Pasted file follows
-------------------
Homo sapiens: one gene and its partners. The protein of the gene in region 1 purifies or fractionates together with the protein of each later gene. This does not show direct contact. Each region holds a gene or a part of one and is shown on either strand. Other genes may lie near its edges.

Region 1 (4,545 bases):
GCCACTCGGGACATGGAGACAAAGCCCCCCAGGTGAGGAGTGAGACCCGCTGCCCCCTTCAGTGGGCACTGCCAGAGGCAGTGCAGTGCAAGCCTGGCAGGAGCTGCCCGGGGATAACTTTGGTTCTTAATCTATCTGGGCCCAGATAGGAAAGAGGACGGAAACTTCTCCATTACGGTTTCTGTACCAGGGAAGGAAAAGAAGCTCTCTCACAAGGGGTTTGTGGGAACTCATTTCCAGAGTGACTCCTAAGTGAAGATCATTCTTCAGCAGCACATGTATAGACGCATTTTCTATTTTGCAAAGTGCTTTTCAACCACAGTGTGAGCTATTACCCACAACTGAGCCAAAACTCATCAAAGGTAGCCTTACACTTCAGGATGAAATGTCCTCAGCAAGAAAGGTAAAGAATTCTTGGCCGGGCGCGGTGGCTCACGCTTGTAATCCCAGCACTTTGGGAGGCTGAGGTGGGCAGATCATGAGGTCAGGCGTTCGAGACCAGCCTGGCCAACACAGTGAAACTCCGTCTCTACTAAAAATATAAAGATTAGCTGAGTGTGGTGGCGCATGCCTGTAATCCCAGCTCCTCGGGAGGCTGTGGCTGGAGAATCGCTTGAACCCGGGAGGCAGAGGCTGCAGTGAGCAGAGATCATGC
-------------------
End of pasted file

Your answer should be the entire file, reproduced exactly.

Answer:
Homo sapiens: one gene and its partners. The protein of the gene in region 1 purifies or fractionates together with the protein of each later gene. This does not show direct contact. Each region holds a gene or a part of one and is shown on either strand. Other genes may lie near its edges.

Region 1 (4,545 bases):
GCCACTCGGGACATGGAGACAAAGCCCCCCAGGTGAGGAGTGAGACCCGCTGCCCCCTTCAGTGGGCACTGCCAGAGGCAGTGCAGTGCAAGCCTGGCAGGAGCTGCCCGGGGATAACTTTGGTTCTTAATCTATCTGGGCCCAGATAGGAAAGAGGACGGAAACTTCTCCATTACGGTTTCTGTACCAGGGAAGGAAAAGAAGCTCTCTCACAAGGGGTTTGTGGGAACTCATTTCCAGAGTGACTCCTAAGTGAAGATCATTCTTCAGCAGCACATGTATAGACGCATTTTCTATTTTGCAAAGTGCTTTTCAACCACAGTGTGAGCTATTACCCACAACTGAGCCAAAACTCATCAAAGGTAGCCTTACACTTCAGGATGAAATGTCCTCAGCAAGAAAGGTAAAGAATTCTTGGCCGGGCGCGGTGGCTCACGCTTGTAATCCCAGCACTTTGGGAGGCTGAGGTGGGCAGATCATGAGGTCAGGCGTTCGAGACCAGCCTGGCCAACACAGTGAAACTCCGTCTCTACTAAAAATATAAAGATTAGCTGAGTGTGGTGGCGCATGCCTGTAATCCCAGCTCCTCGGGAGGCTGTGGCTGGAGAATCGCTTGAACCCGGGAGGCAGAGGCTGCAGTGAGCAGAGATCATGC